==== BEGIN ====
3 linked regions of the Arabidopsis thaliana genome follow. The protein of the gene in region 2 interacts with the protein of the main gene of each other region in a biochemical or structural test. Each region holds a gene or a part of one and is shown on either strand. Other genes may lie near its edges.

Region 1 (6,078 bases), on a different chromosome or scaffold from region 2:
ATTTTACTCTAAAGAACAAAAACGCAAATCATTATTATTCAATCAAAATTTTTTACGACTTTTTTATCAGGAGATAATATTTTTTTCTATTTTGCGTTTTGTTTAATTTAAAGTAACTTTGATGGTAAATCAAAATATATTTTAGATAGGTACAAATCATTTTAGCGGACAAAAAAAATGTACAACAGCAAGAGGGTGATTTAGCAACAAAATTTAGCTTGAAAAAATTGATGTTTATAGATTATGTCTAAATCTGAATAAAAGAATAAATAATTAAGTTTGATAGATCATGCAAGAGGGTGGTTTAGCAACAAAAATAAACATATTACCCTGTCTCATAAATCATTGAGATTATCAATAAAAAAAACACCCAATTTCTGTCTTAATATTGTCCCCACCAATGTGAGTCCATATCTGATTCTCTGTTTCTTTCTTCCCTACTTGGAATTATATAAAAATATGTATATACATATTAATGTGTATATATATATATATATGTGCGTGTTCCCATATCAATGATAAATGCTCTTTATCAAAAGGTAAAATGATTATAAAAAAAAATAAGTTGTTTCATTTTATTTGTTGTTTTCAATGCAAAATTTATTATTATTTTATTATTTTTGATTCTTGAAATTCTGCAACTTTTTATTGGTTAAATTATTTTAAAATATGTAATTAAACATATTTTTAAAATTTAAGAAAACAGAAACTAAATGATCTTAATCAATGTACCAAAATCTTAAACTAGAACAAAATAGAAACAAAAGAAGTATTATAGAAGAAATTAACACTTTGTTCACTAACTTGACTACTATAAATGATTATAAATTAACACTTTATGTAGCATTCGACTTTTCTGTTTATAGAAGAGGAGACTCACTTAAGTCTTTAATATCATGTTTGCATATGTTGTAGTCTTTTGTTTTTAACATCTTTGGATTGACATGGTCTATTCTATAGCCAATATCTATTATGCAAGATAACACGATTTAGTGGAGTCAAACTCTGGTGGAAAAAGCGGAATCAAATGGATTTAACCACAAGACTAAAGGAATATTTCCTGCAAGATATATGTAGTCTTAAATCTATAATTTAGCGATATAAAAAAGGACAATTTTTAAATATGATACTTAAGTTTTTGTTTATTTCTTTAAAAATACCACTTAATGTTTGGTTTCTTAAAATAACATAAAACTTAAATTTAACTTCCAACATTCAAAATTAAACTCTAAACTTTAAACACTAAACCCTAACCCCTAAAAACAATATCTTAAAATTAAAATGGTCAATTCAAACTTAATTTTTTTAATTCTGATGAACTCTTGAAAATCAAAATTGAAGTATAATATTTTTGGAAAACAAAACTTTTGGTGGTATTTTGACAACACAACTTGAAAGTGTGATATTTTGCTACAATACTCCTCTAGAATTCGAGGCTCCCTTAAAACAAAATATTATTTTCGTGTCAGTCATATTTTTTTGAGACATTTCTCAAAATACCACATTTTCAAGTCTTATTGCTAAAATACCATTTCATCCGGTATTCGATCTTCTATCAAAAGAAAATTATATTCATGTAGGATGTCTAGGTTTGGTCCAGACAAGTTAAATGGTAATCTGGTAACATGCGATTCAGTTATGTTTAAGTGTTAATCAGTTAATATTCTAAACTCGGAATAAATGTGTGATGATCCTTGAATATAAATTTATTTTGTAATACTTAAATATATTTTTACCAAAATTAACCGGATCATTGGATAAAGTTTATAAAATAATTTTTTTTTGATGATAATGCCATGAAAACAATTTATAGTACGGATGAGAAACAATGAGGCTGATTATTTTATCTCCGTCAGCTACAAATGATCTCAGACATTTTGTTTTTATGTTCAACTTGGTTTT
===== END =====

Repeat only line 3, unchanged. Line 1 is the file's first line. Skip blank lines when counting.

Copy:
ATTTTACTCTAAAGAACAAAAACGCAAATCATTATTATTCAATCAAAATTTTTTACGACTTTTTTATCAGGAGATAATATTTTTTTCTATTTTGCGTTTTGTTTAATTTAAAGTAACTTTGATGGTAAATCAAAATATATTTTAGATAGGTACAAATCATTTTAGCGGACAAAAAAAATGTACAACAGCAAGAGGGTGATTTAGCAACAAAATTTAGCTTGAAAAAATTGATGTTTATAGATTATGTCTAAATCTGAATAAAAGAATAAATAATTAAGTTTGATAGATCATGCAAGAGGGTGGTTTAGCAACAAAAATAAACATATTACCCTGTCTCATAAATCATTGAGATTATCAATAAAAAAAACACCCAATTTCTGTCTTAATATTGTCCCCACCAATGTGAGTCCATATCTGATTCTCTGTTTCTTTCTTCCCTACTTGGAATTATATAAAAATATGTATATACATATTAATGTGTATATATATATATATATGTGCGTGTTCCCATATCAATGATAAATGCTCTTTATCAAAAGGTAAAATGATTATAAAAAAAAATAAGTTGTTTCATTTTATTTGTTGTTTTCAATGCAAAATTTATTATTATTTTATTATTTTTGATTCTTGAAATTCTGCAACTTTTTATTGGTTAAATTATTTTAAAATATGTAATTAAACATATTTTTAAAATTTAAGAAAACAGAAACTAAATGATCTTAATCAATGTACCAAAATCTTAAACTAGAACAAAATAGAAACAAAAGAAGTATTATAGAAGAAATTAACACTTTGTTCACTAACTTGACTACTATAAATGATTATAAATTAACACTTTATGTAGCATTCGACTTTTCTGTTTATAGAAGAGGAGACTCACTTAAGTCTTTAATATCATGTTTGCATATGTTGTAGTCTTTTGTTTTTAACATCTTTGGATTGACATGGTCTATTCTATAGCCAATATCTATTATGCAAGATAACACGATTTAGTGGAGTCAAACTCTGGTGGAAAAAGCGGAATCAAATGGATTTAACCACAAGACTAAAGGAATATTTCCTGCAAGATATATGTAGTCTTAAATCTATAATTTAGCGATATAAAAAAGGACAATTTTTAAATATGATACTTAAGTTTTTGTTTATTTCTTTAAAAATACCACTTAATGTTTGGTTTCTTAAAATAACATAAAACTTAAATTTAACTTCCAACATTCAAAATTAAACTCTAAACTTTAAACACTAAACCCTAACCCCTAAAAACAATATCTTAAAATTAAAATGGTCAATTCAAACTTAATTTTTTTAATTCTGATGAACTCTTGAAAATCAAAATTGAAGTATAATATTTTTGGAAAACAAAACTTTTGGTGGTATTTTGACAACACAACTTGAAAGTGTGATATTTTGCTACAATACTCCTCTAGAATTCGAGGCTCCCTTAAAACAAAATATTATTTTCGTGTCAGTCATATTTTTTTGAGACATTTCTCAAAATACCACATTTTCAAGTCTTATTGCTAAAATACCATTTCATCCGGTATTCGATCTTCTATCAAAAGAAAATTATATTCATGTAGGATGTCTAGGTTTGGTCCAGACAAGTTAAATGGTAATCTGGTAACATGCGATTCAGTTATGTTTAAGTGTTAATCAGTTAATATTCTAAACTCGGAATAAATGTGTGATGATCCTTGAATATAAATTTATTTTGTAATACTTAAATATATTTTTACCAAAATTAACCGGATCATTGGATAAAGTTTATAAAATAATTTTTTTTTGATGATAATGCCATGAAAACAATTTATAGTACGGATGAGAAACAATGAGGCTGATTATTTTATCTCCGTCAGCTACAAATGATCTCAGACATTTTGTTTTTATGTTCAACTTGGTTTT